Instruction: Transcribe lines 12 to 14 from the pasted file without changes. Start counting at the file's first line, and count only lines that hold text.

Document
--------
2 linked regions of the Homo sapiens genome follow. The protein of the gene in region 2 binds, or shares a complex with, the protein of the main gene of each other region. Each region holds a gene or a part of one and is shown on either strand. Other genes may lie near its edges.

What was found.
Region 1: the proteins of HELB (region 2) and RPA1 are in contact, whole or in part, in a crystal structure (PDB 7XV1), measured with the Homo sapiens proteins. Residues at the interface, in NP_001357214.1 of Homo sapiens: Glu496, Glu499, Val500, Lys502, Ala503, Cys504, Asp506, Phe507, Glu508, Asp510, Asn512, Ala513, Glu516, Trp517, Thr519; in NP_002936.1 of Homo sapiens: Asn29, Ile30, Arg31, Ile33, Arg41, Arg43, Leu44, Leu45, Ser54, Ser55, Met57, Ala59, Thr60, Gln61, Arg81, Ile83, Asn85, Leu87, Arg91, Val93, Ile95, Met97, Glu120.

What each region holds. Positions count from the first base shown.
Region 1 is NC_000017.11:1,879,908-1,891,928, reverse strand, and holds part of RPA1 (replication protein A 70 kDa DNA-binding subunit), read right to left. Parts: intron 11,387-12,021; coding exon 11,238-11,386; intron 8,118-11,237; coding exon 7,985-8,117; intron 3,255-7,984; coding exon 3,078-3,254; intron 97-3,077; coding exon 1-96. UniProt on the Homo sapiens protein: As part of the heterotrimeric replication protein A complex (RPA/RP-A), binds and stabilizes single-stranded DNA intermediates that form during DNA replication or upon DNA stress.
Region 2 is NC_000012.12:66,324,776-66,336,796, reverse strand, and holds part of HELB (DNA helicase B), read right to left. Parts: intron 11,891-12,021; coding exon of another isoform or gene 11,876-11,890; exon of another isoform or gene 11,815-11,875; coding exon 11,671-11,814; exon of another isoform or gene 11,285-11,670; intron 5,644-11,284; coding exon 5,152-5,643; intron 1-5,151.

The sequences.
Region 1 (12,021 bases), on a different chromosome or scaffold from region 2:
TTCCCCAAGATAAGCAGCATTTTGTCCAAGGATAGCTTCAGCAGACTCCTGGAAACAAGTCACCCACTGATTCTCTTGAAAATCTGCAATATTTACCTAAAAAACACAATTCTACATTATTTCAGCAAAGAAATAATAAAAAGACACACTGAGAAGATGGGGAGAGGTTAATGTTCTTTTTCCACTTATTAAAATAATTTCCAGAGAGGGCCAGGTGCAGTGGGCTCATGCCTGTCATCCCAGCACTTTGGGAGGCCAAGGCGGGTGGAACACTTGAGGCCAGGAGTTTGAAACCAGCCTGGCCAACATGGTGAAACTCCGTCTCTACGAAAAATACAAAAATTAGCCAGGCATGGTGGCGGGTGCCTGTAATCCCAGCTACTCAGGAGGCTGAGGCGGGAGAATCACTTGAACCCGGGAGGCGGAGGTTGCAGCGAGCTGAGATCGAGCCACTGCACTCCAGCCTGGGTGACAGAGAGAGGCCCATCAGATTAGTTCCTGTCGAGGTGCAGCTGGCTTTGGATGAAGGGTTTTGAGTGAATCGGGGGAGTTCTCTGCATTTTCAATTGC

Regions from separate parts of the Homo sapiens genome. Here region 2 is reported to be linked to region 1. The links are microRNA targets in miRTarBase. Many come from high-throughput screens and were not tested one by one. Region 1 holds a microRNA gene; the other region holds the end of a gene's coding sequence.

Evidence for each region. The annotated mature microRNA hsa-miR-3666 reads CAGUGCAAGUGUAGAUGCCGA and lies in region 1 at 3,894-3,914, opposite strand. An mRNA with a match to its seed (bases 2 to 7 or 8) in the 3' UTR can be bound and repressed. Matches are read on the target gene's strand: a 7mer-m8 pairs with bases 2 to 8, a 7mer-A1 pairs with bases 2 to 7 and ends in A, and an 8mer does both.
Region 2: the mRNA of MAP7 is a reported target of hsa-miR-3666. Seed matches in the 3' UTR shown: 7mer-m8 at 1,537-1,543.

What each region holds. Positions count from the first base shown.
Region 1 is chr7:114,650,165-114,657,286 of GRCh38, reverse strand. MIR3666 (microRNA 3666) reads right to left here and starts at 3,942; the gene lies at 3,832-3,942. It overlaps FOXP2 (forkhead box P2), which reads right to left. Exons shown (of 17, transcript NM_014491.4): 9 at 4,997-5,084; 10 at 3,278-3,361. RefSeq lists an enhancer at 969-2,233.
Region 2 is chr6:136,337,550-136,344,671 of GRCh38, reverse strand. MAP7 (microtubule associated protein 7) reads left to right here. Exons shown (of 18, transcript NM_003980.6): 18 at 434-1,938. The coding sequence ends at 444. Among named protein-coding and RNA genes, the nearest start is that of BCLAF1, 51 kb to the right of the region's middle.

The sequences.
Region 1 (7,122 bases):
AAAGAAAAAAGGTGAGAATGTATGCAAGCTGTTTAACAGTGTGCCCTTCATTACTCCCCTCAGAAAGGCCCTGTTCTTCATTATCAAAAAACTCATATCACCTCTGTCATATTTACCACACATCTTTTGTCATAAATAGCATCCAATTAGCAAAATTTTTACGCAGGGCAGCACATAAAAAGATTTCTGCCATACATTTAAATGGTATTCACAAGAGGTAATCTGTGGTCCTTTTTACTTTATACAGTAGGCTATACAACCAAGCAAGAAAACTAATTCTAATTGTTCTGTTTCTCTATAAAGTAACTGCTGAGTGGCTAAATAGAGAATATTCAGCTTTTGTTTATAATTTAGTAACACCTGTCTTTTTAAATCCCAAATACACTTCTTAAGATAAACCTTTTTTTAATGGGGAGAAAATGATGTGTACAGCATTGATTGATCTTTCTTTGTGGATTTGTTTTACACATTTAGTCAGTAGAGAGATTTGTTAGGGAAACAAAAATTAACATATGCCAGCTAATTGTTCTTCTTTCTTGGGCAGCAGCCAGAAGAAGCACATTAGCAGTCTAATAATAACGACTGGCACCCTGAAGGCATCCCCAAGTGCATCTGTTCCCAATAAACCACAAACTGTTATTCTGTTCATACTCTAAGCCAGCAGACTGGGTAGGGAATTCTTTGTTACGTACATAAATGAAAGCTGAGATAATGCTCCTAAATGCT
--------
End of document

Region 2: the mRNA of MAP7 is a reported target of hsa-miR-3666. Seed matches in the 3' UTR shown: 7mer-m8 at 1,537-1,543.

What each region holds. Positions count from the first base shown.
Region 1 is chr7:114,650,165-114,657,286 of GRCh38, reverse strand. MIR3666 (microRNA 3666) reads right to left here and starts at 3,942; the gene lies at 3,832-3,942. It overlaps FOXP2 (forkhead box P2), which reads right to left. Exons shown (of 17, transcript NM_014491.4): 9 at 4,997-5,084; 10 at 3,278-3,361. RefSeq lists an enhancer at 969-2,233.